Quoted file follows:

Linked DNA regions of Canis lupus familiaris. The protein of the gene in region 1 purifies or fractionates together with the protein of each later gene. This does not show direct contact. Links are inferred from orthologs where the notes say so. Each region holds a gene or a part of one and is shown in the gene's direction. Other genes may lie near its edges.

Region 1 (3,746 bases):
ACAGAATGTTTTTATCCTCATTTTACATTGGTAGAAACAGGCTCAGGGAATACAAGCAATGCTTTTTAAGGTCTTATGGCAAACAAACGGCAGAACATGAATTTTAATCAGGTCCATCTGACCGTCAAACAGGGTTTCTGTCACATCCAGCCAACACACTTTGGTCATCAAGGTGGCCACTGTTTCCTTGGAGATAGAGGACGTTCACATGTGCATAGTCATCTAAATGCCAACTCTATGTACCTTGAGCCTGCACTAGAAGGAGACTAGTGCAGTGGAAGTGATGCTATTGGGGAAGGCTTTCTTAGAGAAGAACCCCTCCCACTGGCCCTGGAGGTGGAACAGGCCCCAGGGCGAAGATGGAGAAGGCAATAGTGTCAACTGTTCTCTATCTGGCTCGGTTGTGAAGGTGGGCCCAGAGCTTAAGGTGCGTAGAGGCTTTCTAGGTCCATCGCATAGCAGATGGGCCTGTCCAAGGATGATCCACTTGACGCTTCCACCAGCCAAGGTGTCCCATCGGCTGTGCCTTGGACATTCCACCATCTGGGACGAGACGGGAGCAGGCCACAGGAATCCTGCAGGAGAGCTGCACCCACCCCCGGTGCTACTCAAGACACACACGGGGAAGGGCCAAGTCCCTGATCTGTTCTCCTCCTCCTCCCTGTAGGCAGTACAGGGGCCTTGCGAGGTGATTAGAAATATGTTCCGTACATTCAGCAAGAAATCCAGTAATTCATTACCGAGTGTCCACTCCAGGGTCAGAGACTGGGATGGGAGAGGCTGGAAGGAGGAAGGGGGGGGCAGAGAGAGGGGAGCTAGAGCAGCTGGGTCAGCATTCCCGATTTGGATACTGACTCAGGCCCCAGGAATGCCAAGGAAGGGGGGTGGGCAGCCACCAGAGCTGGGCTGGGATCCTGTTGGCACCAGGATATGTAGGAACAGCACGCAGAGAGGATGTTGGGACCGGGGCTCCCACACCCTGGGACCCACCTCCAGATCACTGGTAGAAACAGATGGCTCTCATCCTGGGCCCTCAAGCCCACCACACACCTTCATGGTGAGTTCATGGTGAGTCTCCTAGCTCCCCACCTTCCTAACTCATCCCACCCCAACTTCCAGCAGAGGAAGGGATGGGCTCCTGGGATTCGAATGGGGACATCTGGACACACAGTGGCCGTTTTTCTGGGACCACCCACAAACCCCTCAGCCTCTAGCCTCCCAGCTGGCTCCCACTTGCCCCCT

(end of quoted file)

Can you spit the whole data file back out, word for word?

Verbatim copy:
Linked DNA regions of Canis lupus familiaris. The protein of the gene in region 1 purifies or fractionates together with the protein of each later gene. This does not show direct contact. Links are inferred from orthologs where the notes say so. Each region holds a gene or a part of one and is shown in the gene's direction. Other genes may lie near its edges.

Region 1 (3,746 bases):
ACAGAATGTTTTTATCCTCATTTTACATTGGTAGAAACAGGCTCAGGGAATACAAGCAATGCTTTTTAAGGTCTTATGGCAAACAAACGGCAGAACATGAATTTTAATCAGGTCCATCTGACCGTCAAACAGGGTTTCTGTCACATCCAGCCAACACACTTTGGTCATCAAGGTGGCCACTGTTTCCTTGGAGATAGAGGACGTTCACATGTGCATAGTCATCTAAATGCCAACTCTATGTACCTTGAGCCTGCACTAGAAGGAGACTAGTGCAGTGGAAGTGATGCTATTGGGGAAGGCTTTCTTAGAGAAGAACCCCTCCCACTGGCCCTGGAGGTGGAACAGGCCCCAGGGCGAAGATGGAGAAGGCAATAGTGTCAACTGTTCTCTATCTGGCTCGGTTGTGAAGGTGGGCCCAGAGCTTAAGGTGCGTAGAGGCTTTCTAGGTCCATCGCATAGCAGATGGGCCTGTCCAAGGATGATCCACTTGACGCTTCCACCAGCCAAGGTGTCCCATCGGCTGTGCCTTGGACATTCCACCATCTGGGACGAGACGGGAGCAGGCCACAGGAATCCTGCAGGAGAGCTGCACCCACCCCCGGTGCTACTCAAGACACACACGGGGAAGGGCCAAGTCCCTGATCTGTTCTCCTCCTCCTCCCTGTAGGCAGTACAGGGGCCTTGCGAGGTGATTAGAAATATGTTCCGTACATTCAGCAAGAAATCCAGTAATTCATTACCGAGTGTCCACTCCAGGGTCAGAGACTGGGATGGGAGAGGCTGGAAGGAGGAAGGGGGGGGCAGAGAGAGGGGAGCTAGAGCAGCTGGGTCAGCATTCCCGATTTGGATACTGACTCAGGCCCCAGGAATGCCAAGGAAGGGGGGTGGGCAGCCACCAGAGCTGGGCTGGGATCCTGTTGGCACCAGGATATGTAGGAACAGCACGCAGAGAGGATGTTGGGACCGGGGCTCCCACACCCTGGGACCCACCTCCAGATCACTGGTAGAAACAGATGGCTCTCATCCTGGGCCCTCAAGCCCACCACACACCTTCATGGTGAGTTCATGGTGAGTCTCCTAGCTCCCCACCTTCCTAACTCATCCCACCCCAACTTCCAGCAGAGGAAGGGATGGGCTCCTGGGATTCGAATGGGGACATCTGGACACACAGTGGCCGTTTTTCTGGGACCACCCACAAACCCCTCAGCCTCTAGCCTCCCAGCTGGCTCCCACTTGCCCCCT